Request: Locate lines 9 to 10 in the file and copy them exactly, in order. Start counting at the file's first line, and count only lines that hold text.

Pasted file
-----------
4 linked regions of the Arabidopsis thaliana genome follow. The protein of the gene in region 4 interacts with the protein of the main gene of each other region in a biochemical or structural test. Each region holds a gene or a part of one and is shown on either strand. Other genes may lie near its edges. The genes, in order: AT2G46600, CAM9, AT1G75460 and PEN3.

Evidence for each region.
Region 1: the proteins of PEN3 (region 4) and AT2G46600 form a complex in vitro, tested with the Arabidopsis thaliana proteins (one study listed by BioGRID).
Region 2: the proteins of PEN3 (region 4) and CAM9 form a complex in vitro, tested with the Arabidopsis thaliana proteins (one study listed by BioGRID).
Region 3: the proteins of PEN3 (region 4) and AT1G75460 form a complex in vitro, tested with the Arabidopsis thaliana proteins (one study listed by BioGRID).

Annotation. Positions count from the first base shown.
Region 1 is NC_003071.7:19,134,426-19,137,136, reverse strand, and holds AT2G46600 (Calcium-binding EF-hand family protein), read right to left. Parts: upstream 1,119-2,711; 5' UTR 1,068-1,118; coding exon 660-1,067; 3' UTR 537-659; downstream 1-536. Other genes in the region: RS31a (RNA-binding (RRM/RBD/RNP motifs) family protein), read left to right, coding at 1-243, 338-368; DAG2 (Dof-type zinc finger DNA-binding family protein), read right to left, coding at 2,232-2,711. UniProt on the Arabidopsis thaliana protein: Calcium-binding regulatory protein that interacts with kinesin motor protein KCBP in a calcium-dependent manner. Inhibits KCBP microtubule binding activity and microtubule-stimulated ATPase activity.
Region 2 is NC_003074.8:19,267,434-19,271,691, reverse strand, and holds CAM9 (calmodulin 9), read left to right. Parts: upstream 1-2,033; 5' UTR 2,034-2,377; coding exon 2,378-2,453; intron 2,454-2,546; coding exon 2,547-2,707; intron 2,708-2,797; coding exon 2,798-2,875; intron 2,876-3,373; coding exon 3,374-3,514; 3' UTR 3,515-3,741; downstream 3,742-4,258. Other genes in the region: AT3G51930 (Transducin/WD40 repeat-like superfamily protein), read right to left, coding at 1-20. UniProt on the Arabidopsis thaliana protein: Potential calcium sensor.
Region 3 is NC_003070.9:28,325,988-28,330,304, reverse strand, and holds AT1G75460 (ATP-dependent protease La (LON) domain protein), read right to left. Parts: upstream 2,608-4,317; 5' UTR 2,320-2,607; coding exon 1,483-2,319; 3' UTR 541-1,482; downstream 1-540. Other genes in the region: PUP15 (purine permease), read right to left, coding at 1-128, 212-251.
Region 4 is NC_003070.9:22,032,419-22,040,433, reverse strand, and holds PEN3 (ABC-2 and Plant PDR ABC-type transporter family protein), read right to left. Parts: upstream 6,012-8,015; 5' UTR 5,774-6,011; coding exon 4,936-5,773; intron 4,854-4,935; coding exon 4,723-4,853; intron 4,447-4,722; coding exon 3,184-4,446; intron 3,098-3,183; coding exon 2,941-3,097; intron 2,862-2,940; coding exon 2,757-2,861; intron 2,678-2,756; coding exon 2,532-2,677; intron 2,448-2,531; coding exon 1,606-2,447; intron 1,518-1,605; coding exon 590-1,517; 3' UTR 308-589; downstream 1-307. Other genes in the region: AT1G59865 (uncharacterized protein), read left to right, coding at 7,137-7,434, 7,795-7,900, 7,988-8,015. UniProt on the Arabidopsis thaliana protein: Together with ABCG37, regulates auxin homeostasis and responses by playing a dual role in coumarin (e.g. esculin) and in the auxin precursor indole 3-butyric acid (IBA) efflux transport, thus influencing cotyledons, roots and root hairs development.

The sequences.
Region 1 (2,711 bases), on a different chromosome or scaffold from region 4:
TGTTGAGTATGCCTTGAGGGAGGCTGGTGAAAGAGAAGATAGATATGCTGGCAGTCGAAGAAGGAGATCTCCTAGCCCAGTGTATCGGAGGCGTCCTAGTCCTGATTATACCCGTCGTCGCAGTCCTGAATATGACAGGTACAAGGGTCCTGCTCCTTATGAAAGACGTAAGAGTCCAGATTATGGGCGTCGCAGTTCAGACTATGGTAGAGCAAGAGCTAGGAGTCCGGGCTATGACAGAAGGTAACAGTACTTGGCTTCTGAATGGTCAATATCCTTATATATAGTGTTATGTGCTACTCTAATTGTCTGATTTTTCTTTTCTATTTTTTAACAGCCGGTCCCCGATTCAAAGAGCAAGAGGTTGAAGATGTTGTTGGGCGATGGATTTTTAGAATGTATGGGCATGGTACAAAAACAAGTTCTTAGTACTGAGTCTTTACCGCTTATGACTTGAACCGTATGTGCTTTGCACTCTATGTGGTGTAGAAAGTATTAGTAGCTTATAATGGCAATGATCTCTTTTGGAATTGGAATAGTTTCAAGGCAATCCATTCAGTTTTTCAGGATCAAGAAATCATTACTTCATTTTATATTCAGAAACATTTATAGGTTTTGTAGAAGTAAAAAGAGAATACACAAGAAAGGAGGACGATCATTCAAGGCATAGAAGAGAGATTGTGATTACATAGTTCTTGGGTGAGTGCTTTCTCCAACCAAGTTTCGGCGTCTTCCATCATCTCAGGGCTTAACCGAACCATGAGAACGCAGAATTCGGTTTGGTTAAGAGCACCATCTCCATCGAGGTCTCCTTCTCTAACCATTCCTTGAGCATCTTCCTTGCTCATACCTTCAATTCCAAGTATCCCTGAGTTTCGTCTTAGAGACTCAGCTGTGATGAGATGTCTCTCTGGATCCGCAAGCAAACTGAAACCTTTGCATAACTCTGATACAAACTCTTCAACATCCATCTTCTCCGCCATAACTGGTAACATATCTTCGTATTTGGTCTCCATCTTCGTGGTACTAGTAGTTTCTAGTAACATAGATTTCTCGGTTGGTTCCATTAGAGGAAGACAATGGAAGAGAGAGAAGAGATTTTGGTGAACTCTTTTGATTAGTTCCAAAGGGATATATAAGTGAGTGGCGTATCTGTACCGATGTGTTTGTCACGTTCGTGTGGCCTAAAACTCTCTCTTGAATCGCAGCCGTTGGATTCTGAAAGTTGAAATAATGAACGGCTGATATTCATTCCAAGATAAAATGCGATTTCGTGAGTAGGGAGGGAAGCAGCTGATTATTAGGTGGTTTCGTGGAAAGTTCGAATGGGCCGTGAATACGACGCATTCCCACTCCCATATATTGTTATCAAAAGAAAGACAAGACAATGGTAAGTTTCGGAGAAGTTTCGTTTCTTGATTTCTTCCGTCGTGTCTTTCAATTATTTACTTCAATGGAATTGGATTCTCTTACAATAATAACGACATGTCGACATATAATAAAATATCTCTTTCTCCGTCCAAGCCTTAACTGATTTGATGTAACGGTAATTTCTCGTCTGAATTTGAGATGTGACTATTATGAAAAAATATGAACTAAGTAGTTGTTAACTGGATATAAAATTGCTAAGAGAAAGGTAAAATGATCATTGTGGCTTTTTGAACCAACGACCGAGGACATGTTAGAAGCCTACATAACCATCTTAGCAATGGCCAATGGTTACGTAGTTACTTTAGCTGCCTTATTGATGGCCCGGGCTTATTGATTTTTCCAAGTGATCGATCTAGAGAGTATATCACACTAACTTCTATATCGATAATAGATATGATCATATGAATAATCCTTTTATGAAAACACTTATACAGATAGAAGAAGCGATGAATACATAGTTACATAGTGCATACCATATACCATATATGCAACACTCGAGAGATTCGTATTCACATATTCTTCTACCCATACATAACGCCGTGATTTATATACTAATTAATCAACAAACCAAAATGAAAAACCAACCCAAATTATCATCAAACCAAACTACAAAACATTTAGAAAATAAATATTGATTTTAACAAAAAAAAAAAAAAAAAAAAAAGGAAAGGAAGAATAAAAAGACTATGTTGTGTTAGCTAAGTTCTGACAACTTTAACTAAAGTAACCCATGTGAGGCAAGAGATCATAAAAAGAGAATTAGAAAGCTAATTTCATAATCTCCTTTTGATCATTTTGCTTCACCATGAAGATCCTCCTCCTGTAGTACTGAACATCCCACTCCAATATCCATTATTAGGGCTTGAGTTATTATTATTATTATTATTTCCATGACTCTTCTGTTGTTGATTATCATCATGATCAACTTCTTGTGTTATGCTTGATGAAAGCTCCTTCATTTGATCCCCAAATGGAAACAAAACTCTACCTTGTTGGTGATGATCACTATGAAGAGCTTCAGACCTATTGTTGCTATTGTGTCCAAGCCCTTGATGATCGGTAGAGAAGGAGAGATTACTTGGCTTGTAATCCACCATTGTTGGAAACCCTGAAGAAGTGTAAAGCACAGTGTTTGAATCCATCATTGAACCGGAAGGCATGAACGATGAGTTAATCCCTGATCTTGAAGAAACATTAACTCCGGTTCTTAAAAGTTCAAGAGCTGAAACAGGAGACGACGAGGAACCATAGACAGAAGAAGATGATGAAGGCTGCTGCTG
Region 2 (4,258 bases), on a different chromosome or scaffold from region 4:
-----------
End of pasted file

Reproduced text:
Region 3 is NC_003070.9:28,325,988-28,330,304, reverse strand, and holds AT1G75460 (ATP-dependent protease La (LON) domain protein), read right to left. Parts: upstream 2,608-4,317; 5' UTR 2,320-2,607; coding exon 1,483-2,319; 3' UTR 541-1,482; downstream 1-540. Other genes in the region: PUP15 (purine permease), read right to left, coding at 1-128, 212-251.
Region 4 is NC_003070.9:22,032,419-22,040,433, reverse strand, and holds PEN3 (ABC-2 and Plant PDR ABC-type transporter family protein), read right to left. Parts: upstream 6,012-8,015; 5' UTR 5,774-6,011; coding exon 4,936-5,773; intron 4,854-4,935; coding exon 4,723-4,853; intron 4,447-4,722; coding exon 3,184-4,446; intron 3,098-3,183; coding exon 2,941-3,097; intron 2,862-2,940; coding exon 2,757-2,861; intron 2,678-2,756; coding exon 2,532-2,677; intron 2,448-2,531; coding exon 1,606-2,447; intron 1,518-1,605; coding exon 590-1,517; 3' UTR 308-589; downstream 1-307. Other genes in the region: AT1G59865 (uncharacterized protein), read left to right, coding at 7,137-7,434, 7,795-7,900, 7,988-8,015. UniProt on the Arabidopsis thaliana protein: Together with ABCG37, regulates auxin homeostasis and responses by playing a dual role in coumarin (e.g. esculin) and in the auxin precursor indole 3-butyric acid (IBA) efflux transport, thus influencing cotyledons, roots and root hairs development.